In the Rajya Sabha, V Sivadasan supported the Constitution (Scheduled Castes and Scheduled Tribes) Orders (Second Amendment) Bill, 2022. He requested the government to include Kol, Korwa, Musahar and Baiga communities in the SC/ST list in Uttar Pradesh. Because of mere inclusion of communities in the SC list, the adivasi communities will not get any benefit. So, proper financial assistance is very necessary for the development of adivasi communities in our nation. Adivasis and dalits are demanding more financial assistance, but this government is not ready to give any support to them. These people think that inclusion of their names in the SC and ST lists would create new space for them in government and public sector jobs, but what is the reality in India? Thirteen lakh posts are lying vacant in the public and government sector in the country. In the Army, 1,31,000 posts are lying vacant, in the Railways, 2,26,000 posts are lying vacant and many more posts are lying vacant in various public sector companies. What action has the government taken for filling up these vacant posts? In the last five years, less than two lakh posts have been filled by this government, which means, per year just 40,000 vacant posts are being filled. In Kerala, 1,99,201 posts have been filled by the Kerala Public Services Commission. That is the difference. Adivasis and dalits are getting jobs in Kerala. I wish to underline that, in Uttar Pradesh, not a single adivasi or dalit got a job in the telecom sector in the last five years. Why has this happened? This has happened because of privatisation. This government is not ready to allow reservation in the private sector. They are doing so much privatisation, but the adivasis and dalits are not getting jobs. Reservation in jobs in the private sector is very important. The government should take action for the inclusion of adivasis in the private sector also. What is the condition of adivasis in the education sector, especially in Uttar Pradesh? There, in 21 central educational institutions, they did not give admission to even a single adivasi research scholar in the last one year. Not a single dalit research student was given admission in 11 central educational institutions in the last one year. Majority of adivasis are dependent on the public health sector, but the government is reducing the allocation for the public health sector. That should be corrected. The government must try to provide more financial support to the public health sector. Adivasis face a lot of problems. Malnutrition is very high in adivasi areas. All these things should be addressed by the government. They must tell us what they are doing. Here, the government is running with the hares and hunting with the hounds. It should be corrected. They should try to support adivasi and dalit communities.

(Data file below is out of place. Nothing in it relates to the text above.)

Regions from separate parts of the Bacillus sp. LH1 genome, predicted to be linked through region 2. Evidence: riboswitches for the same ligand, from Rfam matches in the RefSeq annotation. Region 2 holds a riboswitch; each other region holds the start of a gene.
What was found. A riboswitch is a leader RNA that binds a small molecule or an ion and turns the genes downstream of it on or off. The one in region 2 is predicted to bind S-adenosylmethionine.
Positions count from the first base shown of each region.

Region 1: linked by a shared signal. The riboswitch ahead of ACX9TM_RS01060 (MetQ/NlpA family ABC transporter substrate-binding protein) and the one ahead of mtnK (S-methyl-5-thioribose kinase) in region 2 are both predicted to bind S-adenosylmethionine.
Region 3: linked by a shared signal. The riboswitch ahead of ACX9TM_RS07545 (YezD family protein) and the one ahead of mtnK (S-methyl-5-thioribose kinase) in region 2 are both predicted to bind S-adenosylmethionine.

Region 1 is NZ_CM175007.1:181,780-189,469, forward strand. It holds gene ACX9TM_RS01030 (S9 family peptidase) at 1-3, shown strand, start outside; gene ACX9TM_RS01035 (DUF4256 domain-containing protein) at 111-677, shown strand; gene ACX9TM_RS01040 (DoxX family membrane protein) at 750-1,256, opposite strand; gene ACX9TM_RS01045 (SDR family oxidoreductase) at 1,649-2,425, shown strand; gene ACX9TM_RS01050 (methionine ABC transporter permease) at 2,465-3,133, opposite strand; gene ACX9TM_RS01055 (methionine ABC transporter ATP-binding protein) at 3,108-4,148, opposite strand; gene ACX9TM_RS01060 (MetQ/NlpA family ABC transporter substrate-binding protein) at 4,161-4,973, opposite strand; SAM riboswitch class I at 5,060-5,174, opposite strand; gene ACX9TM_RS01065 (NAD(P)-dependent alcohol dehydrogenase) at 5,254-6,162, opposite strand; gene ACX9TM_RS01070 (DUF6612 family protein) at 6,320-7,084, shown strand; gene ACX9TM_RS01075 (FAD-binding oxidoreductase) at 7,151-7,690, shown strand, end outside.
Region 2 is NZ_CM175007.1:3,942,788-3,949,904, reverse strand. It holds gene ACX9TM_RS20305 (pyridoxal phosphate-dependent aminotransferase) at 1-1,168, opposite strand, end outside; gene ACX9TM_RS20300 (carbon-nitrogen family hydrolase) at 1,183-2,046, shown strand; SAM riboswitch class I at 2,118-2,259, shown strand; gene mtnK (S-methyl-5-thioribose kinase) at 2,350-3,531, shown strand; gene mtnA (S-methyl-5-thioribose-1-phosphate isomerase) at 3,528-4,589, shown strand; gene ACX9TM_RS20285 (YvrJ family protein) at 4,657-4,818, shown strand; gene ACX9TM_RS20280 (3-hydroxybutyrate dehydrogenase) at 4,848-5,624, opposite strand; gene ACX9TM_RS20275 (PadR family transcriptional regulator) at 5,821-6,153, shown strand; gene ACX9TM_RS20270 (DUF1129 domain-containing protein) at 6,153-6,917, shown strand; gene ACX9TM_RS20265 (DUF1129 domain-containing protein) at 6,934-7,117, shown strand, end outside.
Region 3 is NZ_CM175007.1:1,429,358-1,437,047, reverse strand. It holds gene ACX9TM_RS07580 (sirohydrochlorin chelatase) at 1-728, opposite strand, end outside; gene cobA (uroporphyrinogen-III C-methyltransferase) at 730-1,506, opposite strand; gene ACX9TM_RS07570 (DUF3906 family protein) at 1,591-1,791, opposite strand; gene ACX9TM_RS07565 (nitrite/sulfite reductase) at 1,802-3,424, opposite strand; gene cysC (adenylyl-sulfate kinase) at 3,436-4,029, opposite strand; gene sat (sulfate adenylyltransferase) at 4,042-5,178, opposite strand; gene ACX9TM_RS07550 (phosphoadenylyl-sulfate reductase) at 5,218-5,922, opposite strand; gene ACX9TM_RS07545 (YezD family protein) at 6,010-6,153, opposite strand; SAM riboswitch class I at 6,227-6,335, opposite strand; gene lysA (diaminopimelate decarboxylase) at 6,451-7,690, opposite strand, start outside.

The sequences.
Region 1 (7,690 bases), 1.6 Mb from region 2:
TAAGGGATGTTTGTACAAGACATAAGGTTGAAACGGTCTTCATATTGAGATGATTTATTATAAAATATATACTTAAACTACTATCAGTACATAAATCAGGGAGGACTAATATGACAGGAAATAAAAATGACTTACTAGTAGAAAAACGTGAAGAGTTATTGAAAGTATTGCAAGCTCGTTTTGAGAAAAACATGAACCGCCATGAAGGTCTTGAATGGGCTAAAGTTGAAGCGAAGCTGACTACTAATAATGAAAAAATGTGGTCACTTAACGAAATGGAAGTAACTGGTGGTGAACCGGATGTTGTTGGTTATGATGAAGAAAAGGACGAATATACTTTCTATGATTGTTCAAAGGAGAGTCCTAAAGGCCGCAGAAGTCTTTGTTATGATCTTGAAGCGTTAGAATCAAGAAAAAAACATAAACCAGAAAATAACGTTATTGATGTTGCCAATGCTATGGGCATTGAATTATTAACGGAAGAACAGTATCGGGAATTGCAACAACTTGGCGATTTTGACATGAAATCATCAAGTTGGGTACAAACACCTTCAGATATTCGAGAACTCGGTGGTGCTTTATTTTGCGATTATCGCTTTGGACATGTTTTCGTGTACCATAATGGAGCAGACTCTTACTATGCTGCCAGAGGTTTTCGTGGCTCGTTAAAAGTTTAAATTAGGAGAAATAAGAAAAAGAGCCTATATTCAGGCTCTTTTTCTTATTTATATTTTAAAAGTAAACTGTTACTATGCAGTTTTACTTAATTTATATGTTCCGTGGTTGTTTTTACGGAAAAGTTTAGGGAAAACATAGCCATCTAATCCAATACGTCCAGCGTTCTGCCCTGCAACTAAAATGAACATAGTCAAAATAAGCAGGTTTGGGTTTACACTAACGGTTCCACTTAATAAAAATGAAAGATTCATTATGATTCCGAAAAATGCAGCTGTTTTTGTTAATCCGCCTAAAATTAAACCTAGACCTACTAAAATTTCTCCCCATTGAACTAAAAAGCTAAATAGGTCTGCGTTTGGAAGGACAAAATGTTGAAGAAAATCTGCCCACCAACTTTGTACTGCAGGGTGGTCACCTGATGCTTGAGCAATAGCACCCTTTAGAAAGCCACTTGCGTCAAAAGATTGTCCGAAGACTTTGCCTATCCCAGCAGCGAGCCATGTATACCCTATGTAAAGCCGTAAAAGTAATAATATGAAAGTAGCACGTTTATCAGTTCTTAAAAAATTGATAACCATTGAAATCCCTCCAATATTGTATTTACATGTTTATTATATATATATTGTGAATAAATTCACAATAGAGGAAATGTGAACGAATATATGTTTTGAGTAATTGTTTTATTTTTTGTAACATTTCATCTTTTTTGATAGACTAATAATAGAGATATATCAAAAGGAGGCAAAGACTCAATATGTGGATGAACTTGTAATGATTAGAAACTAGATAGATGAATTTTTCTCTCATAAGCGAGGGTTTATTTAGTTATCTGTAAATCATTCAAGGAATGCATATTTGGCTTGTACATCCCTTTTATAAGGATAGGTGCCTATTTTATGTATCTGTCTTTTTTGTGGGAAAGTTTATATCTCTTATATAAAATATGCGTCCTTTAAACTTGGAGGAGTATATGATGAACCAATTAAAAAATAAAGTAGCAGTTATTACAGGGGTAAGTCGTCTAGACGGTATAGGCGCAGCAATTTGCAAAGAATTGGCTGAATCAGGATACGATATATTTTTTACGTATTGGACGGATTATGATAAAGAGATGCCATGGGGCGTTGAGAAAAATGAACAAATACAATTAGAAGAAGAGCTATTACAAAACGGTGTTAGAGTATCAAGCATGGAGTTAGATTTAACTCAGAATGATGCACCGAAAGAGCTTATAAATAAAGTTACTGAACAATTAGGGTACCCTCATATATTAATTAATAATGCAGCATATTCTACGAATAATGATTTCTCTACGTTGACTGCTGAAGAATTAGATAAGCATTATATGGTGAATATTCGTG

In the Rajya Sabha, Elamaram Kareem raised the burning issue related to the EPFO Scheme. There is a need to formulate a comprehensive scheme to implement the recent Supreme Court judgement and to increase minimum EPF pension. The EPFO is still one of the largest social security organisations globally, but its coverage is mostly limited to the organised sector consisting of industrial workers. The unorganised and informal sector workers constitute the major chunk of our workforce. They are deprived in many cases. The demand for higher pension has been raised by trade unions and pensioners' organisations for the past several years. Recently, some high courts intervened and there was this particular verdict from the Kerala High Court to amend the existing rules and permit higher options. The government appealed against it and on November 4, the Supreme Court gave a verdict and said that the amendment of 2014 shall apply to all employees. The Supreme Court also allowed another opportunity to the EPFO members who had availed of the Employees’ Pension Scheme to opt for higher annuity over the next four months. Employees who were existing EPS members, who were contributing 8.33 per cent of their actual salaries, as against 8.33 per cent of the pensionable salary, were capped to Rs 15,000 every month towards the pension. After the Supreme Court verdict, neither the Union government nor the EPFO has given a clear order on this. Because of that, the Supreme Court verdict has not yet been implemented. Not only that, the burning issue is that after the decision of the Government of India and EPFO minimum pension has been raised and fixed at Rs 1,000. Among the seven million pensioners, three million pensioners are getting an amount lesser than Rs 1,000. This is a very sorry state of affairs. Hence, I would request that the minimum pension should be raised up to Rs 9,000 per month. Universal coverage of EPFO to all employees in the various informal and unorganised sectors should be included in the EPFO scheme.